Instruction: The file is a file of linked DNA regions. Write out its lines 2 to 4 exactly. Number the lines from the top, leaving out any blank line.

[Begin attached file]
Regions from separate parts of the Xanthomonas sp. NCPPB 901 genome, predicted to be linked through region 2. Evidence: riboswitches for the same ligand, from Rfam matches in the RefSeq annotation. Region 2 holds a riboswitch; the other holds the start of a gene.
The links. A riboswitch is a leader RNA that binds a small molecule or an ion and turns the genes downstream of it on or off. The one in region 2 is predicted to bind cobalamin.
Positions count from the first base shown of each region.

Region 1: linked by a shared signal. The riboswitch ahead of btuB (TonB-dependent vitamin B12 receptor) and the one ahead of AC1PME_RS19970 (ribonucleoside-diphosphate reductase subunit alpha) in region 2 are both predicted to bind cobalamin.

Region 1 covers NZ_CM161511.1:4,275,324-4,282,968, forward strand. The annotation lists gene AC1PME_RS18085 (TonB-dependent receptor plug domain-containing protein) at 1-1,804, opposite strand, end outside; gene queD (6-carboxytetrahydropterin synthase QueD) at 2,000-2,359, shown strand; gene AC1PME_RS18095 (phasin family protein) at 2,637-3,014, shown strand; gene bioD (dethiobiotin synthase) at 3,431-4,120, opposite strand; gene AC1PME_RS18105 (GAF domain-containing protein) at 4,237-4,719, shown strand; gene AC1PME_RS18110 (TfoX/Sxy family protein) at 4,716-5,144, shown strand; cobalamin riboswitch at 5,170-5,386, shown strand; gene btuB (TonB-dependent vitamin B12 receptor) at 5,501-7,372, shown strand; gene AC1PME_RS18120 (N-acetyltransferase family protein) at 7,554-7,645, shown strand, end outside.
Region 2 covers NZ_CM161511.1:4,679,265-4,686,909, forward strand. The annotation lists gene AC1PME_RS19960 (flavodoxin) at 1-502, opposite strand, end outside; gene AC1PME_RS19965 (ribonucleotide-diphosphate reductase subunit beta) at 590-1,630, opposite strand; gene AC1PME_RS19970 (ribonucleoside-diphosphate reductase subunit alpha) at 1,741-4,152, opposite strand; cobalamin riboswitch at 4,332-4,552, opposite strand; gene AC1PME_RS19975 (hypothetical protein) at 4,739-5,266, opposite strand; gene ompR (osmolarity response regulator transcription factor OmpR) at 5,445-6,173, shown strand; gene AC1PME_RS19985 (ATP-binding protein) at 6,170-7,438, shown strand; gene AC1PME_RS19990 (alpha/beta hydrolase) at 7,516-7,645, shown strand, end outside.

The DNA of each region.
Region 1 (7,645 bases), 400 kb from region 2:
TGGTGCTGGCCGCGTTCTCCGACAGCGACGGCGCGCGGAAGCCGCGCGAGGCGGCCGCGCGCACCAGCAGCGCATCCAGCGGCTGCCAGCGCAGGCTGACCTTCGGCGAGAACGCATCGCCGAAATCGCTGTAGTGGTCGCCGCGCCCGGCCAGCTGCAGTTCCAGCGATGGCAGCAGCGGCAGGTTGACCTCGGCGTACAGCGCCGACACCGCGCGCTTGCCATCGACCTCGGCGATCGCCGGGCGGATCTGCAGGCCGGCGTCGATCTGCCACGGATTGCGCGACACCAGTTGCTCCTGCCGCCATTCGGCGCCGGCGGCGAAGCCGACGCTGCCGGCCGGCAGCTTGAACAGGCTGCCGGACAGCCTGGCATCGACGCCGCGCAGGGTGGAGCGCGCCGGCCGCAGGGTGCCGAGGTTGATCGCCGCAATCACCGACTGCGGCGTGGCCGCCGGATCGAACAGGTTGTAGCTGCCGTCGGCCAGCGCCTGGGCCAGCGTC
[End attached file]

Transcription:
The links. A riboswitch is a leader RNA that binds a small molecule or an ion and turns the genes downstream of it on or off. The one in region 2 is predicted to bind cobalamin.
Positions count from the first base shown of each region.

Region 1: linked by a shared signal. The riboswitch ahead of btuB (TonB-dependent vitamin B12 receptor) and the one ahead of AC1PME_RS19970 (ribonucleoside-diphosphate reductase subunit alpha) in region 2 are both predicted to bind cobalamin.